Myanmar just wrapped up its first free and open democratic elections in 25 years, and the results are an unambiguous victory for the National League for Democracy opposition party and its leader Aung San Suu Kyi.
It's being applauded as a landmark moment for a country which has endured 50 years of autocratic military rule. But the NLD's democratic victory comes with a couple important caveats — and quite a few big challenges for the party in the future.
First, Myanmar's constitution sort of undercuts the election results; the military is still in mandatory control of 25 percent of the seats in parliament, along with crucial ministries like home and defense.
And since Suu Kyi's deceased husband was a British citizen, she's constitutionally barred from becoming president. She instead plans to select a president and press for reform: no easy task, since the military has effective veto power over any constitutional changes.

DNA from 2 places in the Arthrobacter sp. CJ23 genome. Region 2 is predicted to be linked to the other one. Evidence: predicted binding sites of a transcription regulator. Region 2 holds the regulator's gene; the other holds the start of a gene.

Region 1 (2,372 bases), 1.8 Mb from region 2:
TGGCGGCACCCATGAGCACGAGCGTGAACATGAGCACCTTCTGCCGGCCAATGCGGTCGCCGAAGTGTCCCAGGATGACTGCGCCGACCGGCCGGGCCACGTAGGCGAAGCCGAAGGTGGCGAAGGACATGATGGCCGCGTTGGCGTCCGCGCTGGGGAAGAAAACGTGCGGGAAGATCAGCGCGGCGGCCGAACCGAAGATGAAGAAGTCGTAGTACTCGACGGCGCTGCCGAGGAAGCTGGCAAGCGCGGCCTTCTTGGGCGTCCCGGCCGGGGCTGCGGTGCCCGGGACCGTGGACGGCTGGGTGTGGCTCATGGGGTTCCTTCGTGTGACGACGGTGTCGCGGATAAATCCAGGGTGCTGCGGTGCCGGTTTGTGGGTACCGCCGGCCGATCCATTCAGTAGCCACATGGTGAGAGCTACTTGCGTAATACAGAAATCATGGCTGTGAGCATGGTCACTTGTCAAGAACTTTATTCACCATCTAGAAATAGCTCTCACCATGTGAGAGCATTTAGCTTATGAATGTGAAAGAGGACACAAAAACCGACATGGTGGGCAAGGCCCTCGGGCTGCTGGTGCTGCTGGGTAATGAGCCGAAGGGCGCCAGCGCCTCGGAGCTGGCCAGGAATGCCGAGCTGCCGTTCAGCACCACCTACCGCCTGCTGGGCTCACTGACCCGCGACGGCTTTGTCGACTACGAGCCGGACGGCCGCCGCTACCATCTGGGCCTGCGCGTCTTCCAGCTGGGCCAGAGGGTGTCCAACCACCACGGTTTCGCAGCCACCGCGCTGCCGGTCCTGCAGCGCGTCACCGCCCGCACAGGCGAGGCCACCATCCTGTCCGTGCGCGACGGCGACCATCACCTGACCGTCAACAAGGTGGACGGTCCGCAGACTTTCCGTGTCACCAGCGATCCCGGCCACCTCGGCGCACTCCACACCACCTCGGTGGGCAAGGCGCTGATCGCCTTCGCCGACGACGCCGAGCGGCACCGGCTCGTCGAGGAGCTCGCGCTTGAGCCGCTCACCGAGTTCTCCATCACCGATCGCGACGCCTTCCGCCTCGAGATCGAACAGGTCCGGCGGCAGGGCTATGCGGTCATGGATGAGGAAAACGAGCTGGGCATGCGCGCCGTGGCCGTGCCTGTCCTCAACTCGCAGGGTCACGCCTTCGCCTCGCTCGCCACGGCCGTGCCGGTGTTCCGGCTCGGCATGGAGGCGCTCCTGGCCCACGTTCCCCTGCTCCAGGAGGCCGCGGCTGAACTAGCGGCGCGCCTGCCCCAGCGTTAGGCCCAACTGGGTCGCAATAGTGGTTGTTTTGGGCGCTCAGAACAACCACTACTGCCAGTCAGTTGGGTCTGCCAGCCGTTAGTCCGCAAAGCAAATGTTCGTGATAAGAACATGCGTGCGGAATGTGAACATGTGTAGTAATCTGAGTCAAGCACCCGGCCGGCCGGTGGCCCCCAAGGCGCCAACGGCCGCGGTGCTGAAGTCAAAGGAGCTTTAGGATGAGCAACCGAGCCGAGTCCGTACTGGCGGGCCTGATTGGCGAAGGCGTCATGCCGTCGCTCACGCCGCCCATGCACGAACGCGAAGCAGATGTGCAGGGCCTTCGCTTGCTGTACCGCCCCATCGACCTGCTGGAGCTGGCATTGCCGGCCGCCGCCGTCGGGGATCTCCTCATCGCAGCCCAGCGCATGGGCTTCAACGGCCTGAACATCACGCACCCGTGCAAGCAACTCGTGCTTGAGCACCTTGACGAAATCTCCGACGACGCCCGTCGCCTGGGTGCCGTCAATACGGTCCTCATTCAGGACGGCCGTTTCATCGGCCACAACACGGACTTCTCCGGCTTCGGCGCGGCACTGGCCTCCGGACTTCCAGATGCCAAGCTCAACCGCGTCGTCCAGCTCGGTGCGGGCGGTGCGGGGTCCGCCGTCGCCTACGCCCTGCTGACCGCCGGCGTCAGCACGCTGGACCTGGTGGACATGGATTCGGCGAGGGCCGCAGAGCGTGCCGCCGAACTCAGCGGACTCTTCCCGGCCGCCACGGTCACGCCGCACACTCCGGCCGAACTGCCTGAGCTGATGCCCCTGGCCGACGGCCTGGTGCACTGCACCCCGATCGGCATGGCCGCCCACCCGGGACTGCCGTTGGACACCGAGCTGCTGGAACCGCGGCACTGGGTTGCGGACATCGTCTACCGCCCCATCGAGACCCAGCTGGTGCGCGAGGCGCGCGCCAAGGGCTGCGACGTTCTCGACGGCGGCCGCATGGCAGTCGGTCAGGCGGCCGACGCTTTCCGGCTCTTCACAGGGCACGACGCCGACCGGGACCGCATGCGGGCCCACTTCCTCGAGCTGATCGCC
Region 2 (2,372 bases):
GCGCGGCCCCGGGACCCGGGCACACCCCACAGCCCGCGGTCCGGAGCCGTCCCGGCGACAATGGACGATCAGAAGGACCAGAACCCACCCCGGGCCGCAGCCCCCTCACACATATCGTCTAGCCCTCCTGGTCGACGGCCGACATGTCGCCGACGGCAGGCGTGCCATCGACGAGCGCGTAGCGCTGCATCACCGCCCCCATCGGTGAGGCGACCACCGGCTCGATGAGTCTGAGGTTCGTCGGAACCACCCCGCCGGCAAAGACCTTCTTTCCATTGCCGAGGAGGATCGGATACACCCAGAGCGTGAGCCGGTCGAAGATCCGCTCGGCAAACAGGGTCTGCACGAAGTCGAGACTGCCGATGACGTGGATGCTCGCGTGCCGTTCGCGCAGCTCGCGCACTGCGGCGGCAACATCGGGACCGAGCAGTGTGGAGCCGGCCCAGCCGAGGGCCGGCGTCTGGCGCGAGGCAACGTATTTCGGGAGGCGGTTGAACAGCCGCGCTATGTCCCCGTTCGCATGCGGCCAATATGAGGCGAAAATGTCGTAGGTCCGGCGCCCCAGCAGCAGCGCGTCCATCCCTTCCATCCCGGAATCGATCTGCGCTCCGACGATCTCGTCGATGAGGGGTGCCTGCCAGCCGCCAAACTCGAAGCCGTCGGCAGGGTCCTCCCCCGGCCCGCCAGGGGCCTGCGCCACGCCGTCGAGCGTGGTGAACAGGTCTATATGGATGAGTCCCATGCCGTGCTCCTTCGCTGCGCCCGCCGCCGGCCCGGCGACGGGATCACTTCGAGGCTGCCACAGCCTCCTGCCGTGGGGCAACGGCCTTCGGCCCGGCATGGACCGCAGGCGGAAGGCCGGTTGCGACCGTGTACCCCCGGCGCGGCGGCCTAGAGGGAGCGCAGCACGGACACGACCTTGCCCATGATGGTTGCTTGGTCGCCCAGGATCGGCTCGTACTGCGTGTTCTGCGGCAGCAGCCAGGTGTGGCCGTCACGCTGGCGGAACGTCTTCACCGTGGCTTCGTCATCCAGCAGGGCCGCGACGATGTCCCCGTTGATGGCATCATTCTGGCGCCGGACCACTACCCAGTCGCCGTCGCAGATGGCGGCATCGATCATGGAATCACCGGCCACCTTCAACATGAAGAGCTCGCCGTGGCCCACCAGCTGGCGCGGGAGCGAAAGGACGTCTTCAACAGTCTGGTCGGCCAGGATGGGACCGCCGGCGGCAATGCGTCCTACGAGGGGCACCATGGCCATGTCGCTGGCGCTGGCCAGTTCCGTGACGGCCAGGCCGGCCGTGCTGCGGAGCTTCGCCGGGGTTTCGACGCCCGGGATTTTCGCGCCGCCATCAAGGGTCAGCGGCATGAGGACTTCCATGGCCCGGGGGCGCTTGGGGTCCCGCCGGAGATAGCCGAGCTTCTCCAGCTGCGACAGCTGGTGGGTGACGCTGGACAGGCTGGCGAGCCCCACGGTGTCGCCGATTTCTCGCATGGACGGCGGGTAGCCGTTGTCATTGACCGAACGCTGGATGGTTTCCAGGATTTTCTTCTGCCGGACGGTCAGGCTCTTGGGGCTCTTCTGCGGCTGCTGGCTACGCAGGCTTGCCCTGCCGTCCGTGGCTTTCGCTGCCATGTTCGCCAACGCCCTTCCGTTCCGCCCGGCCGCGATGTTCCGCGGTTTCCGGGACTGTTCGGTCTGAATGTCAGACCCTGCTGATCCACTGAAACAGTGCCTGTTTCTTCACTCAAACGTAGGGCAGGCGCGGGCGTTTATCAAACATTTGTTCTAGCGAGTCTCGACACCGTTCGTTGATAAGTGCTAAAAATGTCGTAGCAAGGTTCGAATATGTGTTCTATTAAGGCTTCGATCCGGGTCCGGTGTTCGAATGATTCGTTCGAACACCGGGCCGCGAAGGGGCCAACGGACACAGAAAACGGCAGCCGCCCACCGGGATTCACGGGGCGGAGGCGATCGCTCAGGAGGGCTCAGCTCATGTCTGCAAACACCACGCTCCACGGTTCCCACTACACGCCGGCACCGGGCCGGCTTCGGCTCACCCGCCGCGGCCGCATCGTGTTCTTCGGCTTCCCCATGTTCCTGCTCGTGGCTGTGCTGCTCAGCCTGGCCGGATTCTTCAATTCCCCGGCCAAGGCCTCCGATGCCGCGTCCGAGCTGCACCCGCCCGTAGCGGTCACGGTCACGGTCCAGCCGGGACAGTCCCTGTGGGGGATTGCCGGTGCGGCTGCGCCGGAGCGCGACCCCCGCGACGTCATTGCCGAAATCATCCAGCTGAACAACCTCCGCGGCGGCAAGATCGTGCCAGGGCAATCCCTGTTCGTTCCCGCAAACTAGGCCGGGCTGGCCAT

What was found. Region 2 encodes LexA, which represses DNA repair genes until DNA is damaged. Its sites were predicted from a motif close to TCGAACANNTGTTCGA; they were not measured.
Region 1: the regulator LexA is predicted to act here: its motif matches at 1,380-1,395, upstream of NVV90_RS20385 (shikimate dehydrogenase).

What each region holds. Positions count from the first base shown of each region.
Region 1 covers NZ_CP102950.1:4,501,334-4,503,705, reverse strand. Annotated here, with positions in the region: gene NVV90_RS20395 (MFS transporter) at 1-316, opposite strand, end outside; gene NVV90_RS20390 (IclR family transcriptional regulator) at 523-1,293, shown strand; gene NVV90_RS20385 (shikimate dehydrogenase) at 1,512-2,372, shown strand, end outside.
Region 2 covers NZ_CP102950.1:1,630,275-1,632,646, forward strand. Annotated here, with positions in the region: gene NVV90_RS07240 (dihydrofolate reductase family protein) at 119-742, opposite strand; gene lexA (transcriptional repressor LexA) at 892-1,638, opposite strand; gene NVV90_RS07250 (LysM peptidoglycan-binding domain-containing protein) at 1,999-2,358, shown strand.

But figuring out how to share power with the military is only one part of the NLD's new struggle; now that it's in power, the party has to deliver on the promise of change that swept it to victory in the first place.
Myanmar is still divided by religious and ethnic tensions. The previous government orchestrated a ceasefire with some of the country's armed ethnic groups, but two of the largest rebel militias did not sign the agreement.
And the NLD has signaled it might not do much to curb the animosity between radical Buddhists and the country's minority Muslim groups. Suu Kyi has continuously refused to speak out on violence against Muslims, and her party barred Muslim candidates from running under their banner.
Still, there is an economic silver lining for the NLD — the party's liberalizing influence on Myanmar's government could buy the country some much-needed foreign investment and international sanction relief.
This video includes images from Getty Images.